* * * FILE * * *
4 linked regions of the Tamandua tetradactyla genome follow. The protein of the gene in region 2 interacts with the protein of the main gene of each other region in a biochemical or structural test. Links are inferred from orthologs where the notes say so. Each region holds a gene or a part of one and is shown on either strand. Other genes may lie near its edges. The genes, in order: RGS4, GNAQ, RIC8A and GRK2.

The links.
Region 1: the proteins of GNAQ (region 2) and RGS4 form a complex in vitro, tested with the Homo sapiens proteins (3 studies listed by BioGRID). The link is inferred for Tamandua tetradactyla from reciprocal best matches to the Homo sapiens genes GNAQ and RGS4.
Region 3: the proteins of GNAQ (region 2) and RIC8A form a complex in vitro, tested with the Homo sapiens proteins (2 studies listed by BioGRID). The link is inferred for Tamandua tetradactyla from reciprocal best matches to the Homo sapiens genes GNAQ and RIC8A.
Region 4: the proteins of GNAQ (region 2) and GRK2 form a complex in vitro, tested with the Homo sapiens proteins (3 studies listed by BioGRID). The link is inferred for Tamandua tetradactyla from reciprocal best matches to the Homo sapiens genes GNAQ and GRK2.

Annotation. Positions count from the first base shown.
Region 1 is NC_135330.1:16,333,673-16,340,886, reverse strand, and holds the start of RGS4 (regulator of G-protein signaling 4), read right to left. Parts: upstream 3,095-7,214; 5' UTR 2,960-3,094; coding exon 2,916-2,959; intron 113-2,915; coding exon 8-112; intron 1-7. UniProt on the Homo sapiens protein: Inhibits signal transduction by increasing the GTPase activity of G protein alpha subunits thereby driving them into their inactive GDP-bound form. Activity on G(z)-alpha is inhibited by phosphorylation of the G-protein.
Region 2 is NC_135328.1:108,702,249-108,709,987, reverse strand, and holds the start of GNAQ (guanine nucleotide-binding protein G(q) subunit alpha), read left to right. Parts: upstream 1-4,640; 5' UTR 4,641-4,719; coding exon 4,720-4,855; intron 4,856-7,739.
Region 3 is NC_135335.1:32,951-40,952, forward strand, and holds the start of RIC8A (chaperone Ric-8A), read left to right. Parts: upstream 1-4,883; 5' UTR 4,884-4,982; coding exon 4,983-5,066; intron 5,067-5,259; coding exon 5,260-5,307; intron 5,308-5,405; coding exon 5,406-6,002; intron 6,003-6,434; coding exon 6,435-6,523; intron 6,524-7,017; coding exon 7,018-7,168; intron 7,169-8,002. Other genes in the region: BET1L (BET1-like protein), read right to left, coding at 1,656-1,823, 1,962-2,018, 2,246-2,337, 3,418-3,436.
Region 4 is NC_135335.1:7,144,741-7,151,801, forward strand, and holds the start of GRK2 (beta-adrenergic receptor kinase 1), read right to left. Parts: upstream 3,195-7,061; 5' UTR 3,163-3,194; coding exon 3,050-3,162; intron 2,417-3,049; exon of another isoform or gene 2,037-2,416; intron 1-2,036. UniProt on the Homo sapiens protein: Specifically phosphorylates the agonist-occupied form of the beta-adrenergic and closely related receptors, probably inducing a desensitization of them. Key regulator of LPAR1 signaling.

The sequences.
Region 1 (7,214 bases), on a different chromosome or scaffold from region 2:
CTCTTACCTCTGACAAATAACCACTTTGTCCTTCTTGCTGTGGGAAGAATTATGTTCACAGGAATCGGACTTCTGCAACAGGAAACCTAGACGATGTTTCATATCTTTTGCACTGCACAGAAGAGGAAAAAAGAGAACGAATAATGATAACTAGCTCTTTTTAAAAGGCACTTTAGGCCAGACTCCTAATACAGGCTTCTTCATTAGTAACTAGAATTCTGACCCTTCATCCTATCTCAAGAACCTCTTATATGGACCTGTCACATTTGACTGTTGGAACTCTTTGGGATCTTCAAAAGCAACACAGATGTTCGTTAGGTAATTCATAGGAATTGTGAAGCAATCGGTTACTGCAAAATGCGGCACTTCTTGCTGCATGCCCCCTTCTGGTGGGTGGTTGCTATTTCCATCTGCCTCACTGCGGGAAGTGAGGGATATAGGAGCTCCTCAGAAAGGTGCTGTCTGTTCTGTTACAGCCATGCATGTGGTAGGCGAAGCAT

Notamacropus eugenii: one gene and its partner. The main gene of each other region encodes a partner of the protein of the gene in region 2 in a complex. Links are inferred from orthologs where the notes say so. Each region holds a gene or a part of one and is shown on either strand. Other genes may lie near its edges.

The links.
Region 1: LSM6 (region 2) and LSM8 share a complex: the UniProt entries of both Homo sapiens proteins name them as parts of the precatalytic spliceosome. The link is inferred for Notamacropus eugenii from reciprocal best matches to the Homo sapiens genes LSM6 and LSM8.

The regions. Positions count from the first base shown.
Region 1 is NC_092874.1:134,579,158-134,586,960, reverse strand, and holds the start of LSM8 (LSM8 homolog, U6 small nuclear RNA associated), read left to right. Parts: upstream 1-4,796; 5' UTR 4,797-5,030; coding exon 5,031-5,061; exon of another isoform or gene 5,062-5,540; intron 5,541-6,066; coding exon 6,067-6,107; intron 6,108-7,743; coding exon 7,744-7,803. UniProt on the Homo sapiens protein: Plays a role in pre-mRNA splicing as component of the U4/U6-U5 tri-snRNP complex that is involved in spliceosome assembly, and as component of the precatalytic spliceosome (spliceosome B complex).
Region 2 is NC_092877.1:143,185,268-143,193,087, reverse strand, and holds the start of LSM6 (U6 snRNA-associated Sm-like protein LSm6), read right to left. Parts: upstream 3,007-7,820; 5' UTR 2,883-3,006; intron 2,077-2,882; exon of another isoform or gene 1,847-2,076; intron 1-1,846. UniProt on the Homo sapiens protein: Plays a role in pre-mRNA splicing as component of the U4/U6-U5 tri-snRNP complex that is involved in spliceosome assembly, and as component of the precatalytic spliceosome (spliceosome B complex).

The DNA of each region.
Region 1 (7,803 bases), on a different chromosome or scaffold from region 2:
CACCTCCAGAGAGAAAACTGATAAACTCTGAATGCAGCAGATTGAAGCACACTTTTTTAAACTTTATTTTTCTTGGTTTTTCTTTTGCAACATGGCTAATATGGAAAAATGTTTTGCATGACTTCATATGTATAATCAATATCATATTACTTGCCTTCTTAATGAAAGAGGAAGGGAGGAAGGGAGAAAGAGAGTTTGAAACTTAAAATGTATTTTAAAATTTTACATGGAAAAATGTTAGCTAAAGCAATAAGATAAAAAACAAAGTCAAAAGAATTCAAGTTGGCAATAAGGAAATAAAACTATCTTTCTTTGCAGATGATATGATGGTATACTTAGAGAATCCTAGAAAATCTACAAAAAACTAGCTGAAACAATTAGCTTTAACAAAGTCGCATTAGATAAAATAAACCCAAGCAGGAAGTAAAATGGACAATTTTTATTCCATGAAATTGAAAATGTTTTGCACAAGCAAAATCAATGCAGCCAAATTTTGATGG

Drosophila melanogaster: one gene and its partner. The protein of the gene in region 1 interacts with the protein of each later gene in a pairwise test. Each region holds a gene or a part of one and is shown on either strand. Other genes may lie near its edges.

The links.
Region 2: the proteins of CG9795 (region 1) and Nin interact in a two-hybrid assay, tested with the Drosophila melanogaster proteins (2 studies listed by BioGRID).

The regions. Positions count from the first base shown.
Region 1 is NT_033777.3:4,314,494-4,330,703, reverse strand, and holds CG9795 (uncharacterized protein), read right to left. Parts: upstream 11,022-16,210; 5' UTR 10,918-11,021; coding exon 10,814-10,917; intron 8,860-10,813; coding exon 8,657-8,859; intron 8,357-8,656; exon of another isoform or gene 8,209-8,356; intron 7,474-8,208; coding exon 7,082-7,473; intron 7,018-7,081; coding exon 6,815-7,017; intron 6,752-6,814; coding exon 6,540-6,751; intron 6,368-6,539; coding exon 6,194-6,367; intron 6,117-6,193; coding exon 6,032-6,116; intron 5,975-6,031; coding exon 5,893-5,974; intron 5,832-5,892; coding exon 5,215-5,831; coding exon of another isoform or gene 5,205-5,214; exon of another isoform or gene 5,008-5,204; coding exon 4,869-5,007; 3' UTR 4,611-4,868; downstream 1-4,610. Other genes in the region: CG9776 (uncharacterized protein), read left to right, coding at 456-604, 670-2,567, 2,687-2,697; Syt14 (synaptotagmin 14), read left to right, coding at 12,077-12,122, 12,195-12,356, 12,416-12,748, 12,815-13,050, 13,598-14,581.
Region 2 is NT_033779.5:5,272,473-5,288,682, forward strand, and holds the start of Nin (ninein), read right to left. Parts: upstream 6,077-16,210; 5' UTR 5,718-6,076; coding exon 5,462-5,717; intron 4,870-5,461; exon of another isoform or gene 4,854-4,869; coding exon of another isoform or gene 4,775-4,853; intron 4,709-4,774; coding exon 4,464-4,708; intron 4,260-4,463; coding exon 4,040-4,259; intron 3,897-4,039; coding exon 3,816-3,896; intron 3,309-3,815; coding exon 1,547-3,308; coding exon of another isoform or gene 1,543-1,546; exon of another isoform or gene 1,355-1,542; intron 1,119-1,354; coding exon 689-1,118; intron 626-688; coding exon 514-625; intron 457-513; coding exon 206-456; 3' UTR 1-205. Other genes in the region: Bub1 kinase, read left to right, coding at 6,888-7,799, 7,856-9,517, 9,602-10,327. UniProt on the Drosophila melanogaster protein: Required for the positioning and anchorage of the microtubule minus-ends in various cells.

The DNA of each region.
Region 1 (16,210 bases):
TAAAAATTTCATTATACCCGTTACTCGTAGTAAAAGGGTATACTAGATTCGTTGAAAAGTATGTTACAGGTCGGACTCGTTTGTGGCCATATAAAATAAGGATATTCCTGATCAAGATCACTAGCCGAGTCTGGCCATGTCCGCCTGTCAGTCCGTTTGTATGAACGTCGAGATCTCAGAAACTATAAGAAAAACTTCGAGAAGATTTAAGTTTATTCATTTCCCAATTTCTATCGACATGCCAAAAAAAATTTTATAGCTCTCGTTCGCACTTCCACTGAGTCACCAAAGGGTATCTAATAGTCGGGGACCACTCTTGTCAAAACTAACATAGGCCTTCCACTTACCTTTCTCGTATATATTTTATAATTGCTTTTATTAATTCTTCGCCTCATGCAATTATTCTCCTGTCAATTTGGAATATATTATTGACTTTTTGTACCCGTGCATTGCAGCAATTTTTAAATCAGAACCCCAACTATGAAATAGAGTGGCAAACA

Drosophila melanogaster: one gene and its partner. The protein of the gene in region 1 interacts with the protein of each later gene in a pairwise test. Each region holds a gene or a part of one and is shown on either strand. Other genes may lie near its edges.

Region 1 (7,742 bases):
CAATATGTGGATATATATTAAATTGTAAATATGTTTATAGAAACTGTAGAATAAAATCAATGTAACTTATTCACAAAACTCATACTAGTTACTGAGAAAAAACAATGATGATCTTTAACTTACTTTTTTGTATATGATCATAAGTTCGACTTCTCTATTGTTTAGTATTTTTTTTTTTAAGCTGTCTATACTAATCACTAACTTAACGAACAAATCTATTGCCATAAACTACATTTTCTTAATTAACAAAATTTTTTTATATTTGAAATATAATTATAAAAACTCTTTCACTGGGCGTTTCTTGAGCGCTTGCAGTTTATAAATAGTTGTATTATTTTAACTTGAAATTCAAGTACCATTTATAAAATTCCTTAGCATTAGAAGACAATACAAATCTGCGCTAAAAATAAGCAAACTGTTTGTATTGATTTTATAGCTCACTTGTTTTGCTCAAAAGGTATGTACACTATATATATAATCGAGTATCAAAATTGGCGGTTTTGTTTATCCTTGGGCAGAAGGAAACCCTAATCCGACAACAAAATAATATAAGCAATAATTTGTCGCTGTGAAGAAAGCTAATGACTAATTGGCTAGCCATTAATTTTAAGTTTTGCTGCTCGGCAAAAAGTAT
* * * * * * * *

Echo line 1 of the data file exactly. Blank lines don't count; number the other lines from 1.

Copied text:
4 linked regions of the Tamandua tetradactyla genome follow. The protein of the gene in region 2 interacts with the protein of the main gene of each other region in a biochemical or structural test. Links are inferred from orthologs where the notes say so. Each region holds a gene or a part of one and is shown on either strand. Other genes may lie near its edges. The genes, in order: RGS4, GNAQ, RIC8A and GRK2.